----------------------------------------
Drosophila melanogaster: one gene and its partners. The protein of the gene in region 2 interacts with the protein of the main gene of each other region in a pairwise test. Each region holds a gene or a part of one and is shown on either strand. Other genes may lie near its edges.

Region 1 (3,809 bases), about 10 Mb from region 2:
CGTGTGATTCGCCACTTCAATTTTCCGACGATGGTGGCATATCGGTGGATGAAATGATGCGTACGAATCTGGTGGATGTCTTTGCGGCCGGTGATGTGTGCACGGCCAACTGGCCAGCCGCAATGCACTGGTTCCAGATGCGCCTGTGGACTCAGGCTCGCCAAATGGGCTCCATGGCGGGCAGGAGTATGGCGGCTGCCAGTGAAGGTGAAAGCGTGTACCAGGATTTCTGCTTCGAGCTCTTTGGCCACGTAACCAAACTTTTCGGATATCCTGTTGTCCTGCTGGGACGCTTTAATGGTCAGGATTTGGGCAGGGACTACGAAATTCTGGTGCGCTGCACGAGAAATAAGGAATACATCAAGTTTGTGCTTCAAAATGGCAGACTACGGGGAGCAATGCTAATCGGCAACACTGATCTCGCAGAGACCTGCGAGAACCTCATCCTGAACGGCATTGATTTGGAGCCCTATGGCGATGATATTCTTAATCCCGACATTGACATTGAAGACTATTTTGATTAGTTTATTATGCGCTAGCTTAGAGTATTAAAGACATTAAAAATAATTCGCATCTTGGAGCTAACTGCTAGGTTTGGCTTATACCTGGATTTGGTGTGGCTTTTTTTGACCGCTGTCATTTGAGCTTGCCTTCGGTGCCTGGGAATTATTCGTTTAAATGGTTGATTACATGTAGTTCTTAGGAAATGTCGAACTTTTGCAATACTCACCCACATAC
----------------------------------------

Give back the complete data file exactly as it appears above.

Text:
Drosophila melanogaster: one gene and its partners. The protein of the gene in region 2 interacts with the protein of the main gene of each other region in a pairwise test. Each region holds a gene or a part of one and is shown on either strand. Other genes may lie near its edges.

Region 1 (3,809 bases), about 10 Mb from region 2:
CGTGTGATTCGCCACTTCAATTTTCCGACGATGGTGGCATATCGGTGGATGAAATGATGCGTACGAATCTGGTGGATGTCTTTGCGGCCGGTGATGTGTGCACGGCCAACTGGCCAGCCGCAATGCACTGGTTCCAGATGCGCCTGTGGACTCAGGCTCGCCAAATGGGCTCCATGGCGGGCAGGAGTATGGCGGCTGCCAGTGAAGGTGAAAGCGTGTACCAGGATTTCTGCTTCGAGCTCTTTGGCCACGTAACCAAACTTTTCGGATATCCTGTTGTCCTGCTGGGACGCTTTAATGGTCAGGATTTGGGCAGGGACTACGAAATTCTGGTGCGCTGCACGAGAAATAAGGAATACATCAAGTTTGTGCTTCAAAATGGCAGACTACGGGGAGCAATGCTAATCGGCAACACTGATCTCGCAGAGACCTGCGAGAACCTCATCCTGAACGGCATTGATTTGGAGCCCTATGGCGATGATATTCTTAATCCCGACATTGACATTGAAGACTATTTTGATTAGTTTATTATGCGCTAGCTTAGAGTATTAAAGACATTAAAAATAATTCGCATCTTGGAGCTAACTGCTAGGTTTGGCTTATACCTGGATTTGGTGTGGCTTTTTTTGACCGCTGTCATTTGAGCTTGCCTTCGGTGCCTGGGAATTATTCGTTTAAATGGTTGATTACATGTAGTTCTTAGGAAATGTCGAACTTTTGCAATACTCACCCACATAC